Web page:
In a series of tweets on Sunday afternoon, Pakistani Prime Minister Imran Khan continued his attack on India's move to abrogate Article 370, warning that the policy was influenced by the RSS ideology, which he says is akin to that of Nazi Germany.
"The curfew, crackdown & impending genocide of Kashmiris in IOK is unfolding exactly acc to RSS ideology inspired by Nazi ideology. Attempt is to change demography of Kashmir through ethnic cleansing. Question is: Will the world watch & appease as they did Hitler at Munich?"
"I am afraid this RSS ideology of Hindu Supremacy, like the Nazi Aryan Supremacy, will not stop in IOK; instead it will lead to suppression of Muslims in India & eventually lead to targeting of Pakistan. The Hindu Supremacists version of Hitler's Lebensraum."
The rhetoric is a continuation of what Khan was saying the previous day.
Then, while speaking in a joint session of Pakistan’s Parliament, Imran Khan had compared Prime Minister Narendra Modi to Hitler, saying that India’s policy in Kashmir was one of ethnic cleansing. Khan said that “attacks like Pulwama will happen again” with India’s approach, warning that “They will attempt to place the blame on us again.”
He carried on, asking “If a war happens, if we fight to the last drop of blood, what kind of war will that be?" adding that a war between two nuclear-armed nations would have global consequences, but that he was not threatening nuclear blackmail.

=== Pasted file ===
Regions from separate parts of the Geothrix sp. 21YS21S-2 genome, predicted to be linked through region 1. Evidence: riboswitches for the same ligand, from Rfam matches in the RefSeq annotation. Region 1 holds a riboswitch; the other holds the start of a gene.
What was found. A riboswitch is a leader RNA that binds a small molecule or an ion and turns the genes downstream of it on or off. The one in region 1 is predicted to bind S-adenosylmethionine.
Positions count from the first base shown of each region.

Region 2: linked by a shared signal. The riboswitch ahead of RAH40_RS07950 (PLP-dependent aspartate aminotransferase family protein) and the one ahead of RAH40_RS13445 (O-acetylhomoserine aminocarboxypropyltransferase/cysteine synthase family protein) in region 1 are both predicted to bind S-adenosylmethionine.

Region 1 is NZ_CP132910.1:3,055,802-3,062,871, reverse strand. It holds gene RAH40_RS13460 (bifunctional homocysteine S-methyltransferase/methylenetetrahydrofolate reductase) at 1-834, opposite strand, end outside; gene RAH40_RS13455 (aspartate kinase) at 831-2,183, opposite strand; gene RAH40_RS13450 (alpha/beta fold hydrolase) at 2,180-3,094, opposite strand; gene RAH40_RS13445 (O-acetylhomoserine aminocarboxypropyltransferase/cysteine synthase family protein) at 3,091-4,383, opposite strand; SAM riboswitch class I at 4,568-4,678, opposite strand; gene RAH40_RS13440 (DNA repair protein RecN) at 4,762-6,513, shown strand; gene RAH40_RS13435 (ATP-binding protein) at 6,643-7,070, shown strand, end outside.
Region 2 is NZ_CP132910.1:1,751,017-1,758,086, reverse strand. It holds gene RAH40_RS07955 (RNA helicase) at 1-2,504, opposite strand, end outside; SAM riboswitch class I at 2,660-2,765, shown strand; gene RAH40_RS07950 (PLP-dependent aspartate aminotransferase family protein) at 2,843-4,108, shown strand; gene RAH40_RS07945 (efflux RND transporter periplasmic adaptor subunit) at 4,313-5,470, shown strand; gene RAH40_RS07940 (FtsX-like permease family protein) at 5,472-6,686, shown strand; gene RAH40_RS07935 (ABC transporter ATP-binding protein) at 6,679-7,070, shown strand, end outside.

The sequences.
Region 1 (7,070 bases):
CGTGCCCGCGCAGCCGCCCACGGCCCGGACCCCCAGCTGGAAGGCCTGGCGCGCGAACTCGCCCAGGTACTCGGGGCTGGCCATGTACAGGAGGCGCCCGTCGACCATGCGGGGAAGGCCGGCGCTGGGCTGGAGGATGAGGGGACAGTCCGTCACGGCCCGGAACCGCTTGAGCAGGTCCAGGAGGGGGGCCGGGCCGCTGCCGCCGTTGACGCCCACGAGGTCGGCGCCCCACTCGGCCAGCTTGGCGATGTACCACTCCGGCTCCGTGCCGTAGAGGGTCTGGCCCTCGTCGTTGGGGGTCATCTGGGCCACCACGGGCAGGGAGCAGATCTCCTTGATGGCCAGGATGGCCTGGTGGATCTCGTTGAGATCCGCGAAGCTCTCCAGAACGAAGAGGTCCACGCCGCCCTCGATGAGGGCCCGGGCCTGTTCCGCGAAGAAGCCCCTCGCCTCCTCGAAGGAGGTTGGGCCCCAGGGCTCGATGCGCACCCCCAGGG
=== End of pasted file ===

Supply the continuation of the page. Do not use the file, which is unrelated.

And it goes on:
Khan’s statement comes after the United Nations rejected Pakistan’s request for mediation, citing the Shimla Agreement which explicitly states that the matter would only be resolved bilaterally and peacefully. In a statement by the spokesperson for the UN Secretary-General, it was made clear that the matter would not be brought to the attention of the United Nations Security Council.
Pakistan has since said that China will support their bid to bring the matter to the UNSC, with the Pakistani Foreign Minister Shah Mahmood Qureshi visiting China on Saturday to meet his diplomatic counterpart. On his return, he tweeted that “China supports Pakistan’s repeated calls for peace and stability and we will work together to highlight the voice of Kashmiris to the world.”
On August 11, India’s Minister of External Affairs, S. Jaishankar, arrived in Beijing for a scheduled three-day visit to help plan and prepare for Chinese President Xi Jinping’s upcoming diplomatic visit to Delhi later this year.